Friday, August 30, 2013

Requiem for Seamus Heaney

30th August, 2013

Sheamus Heaney died today.  He has been variously called "the most important Irish poet since Yeats," and the "greatest poet of our age." He won the Nobel Prize for literature in 1995, an unusual honour for a poet. Not long before that I won a half-scholarship to study with him for a summer in Northern Ireland, but I was young and couldn't muster the other half, and so the opportunity fell away "like a tinsmith's scoop sunk past its gleam in the meal bin."
Heaney talked about "the physicality of words," and like any good poet, his poetry was more than a vehicle for ideas. The images are graphic and dig hard to get under your skin. "All poems," he said, "are born out of infancy." The Latin root infans means unspeaking. "All good poems have been gathered in silence," he said. He is a writer of the land because he is carved and sliced by it - there is no getting away. He wrote about the bog man, and he was the bog man, setting himself layer by layer into a tradition of which perhaps Yeats is the best example, where the imagery is visceral and there is no escaping its traction. It's a dying breed and it died a little more today.
So much depends on a red wheelbarrow glistening with rain, says William Carlos Williams. But I say, so much depends upon "the scone rising to the tick of two clocks."
I love that when Heaney read his poetry it was as one who simply speaks, and there were no airs, no pretentious cadences to his speech. I appreciate that Seamus Heaney spoke out for his country, as I do for mine. He wrote about the Irish Catholic soldiers who were shot down on Vinegar Hill fighting for their land against the English, and his words became a kind of fight and a judgement more searing than was ever handed down by a jury: "The hillside blushed, soaked in our broken wave/ They buried us without shroud or coffin/ And in August...the barley grew up out of our grave."
It is August again and an unlikely poet, the oldest of nine children raised in poor kitchens by a mother dusted in flour, will be returned to the land his rhythms and rhymes taught us to love.  May the soil of Ireland claim him and dissolve him and grind him into dust for another generation of poets. May the barley grow tall above his head. May he forever walk in fields of gold.

Seamus Heaney -- 1939-2013

Friday, August 23, 2013


23rd August 2013

I don't know what it is about dreams that draws you back in. Just when you are in that twilight zone between dreaming and waking, especially if you have dozed back off to sleep in the early morning, it seems that the dream world is where you belong and waking isn't really desirable at all.  You can be dreaming of the most mundane things, of walking down a street or folding clothes, but it seems of the utmost importance that you get back there. I have read quite a few accounts of near death experiences, and the same thing is usually told of those -- the overwhelming sense that the person is where they should be and can't stand the thought that they will have to get back into their body.  If dreams are really access to parallel lives, could it be that those lives are more crucial to who we really are? I suppose I don't have many nightmares, and I might not feel this way if I did, but it makes me wonder what is happening in dreams when they seem more real than reality. From what theoretical physicists are saying these days, "real life" as we have seen it might be in essence just a form of dream anyway, a blip of energy in a vast field of energy. Hindus have always asserted that reality is just a dream in the mind of Brahma, the creator. He opens his eyes and a world comes into existence, he closes them and it goes out like a moth drawn too close to a candle. But it might not just be Brahma who is dreaming worlds into existence. Perhaps it is us every time we awake.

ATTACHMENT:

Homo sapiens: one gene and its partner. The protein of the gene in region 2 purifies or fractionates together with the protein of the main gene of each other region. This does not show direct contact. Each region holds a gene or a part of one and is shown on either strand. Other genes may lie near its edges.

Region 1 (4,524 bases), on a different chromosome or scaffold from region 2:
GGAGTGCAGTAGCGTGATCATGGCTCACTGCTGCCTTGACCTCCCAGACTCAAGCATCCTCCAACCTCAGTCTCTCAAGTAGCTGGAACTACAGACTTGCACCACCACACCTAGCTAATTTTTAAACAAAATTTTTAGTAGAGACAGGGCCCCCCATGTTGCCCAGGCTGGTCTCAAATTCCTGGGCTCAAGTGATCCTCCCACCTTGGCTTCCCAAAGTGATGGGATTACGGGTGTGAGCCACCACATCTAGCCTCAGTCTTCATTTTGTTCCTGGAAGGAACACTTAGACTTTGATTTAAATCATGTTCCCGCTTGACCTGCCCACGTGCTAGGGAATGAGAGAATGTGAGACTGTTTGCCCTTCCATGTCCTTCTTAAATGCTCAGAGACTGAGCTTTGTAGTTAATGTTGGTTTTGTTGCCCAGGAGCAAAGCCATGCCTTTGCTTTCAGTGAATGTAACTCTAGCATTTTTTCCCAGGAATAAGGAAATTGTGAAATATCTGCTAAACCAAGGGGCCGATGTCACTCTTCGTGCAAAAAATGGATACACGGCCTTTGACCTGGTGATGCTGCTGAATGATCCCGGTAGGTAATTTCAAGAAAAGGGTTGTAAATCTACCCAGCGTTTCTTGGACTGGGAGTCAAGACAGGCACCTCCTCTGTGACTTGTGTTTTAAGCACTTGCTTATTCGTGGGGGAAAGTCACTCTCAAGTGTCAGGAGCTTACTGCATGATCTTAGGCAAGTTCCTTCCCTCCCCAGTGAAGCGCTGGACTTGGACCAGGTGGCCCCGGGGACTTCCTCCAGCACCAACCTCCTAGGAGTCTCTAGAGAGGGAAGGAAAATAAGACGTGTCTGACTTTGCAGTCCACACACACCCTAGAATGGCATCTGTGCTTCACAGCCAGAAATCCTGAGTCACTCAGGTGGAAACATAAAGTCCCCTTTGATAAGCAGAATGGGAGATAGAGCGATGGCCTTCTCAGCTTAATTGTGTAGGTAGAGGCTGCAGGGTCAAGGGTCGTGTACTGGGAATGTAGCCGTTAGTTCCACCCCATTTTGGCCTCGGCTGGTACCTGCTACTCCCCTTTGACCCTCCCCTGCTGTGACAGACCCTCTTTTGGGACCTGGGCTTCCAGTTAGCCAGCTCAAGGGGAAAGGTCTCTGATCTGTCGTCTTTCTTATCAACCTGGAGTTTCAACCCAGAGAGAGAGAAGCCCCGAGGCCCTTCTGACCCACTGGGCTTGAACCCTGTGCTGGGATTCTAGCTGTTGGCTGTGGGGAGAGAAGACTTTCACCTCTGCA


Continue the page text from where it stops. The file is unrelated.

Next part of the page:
I have been thinking about this, because there is another place that draws like the dreamworld, and that is what I experience when I sit down at my desk to write. Maybe in the dreams we dream in sleep, the internal chatter-dial is turned way down, and the same goes for getting into the creative zone. It has to go quiet or you can't get there. It's like drawing close to a radio whose signal is only faint. You have to turn up your hearing acuity and get really close so you can find out what is being said. You have to not be thinking about anything else.
I gave up my daily routine of writing during the summer because there were too many distractions, too much going on in the outer field. The summer started with a wedding and ended with a cruise, and now I am getting back in gear to write the conclusion to that sequel that has been languishing too long with its back end hanging off. I am a great believer in gestation, though -- something has been going on during this time. I just have to give it space to emerge. It isn't going to take long, perhaps two weeks to "get her done," as the cowboys say. She is female, no doubt, as all things at the creative nexus are.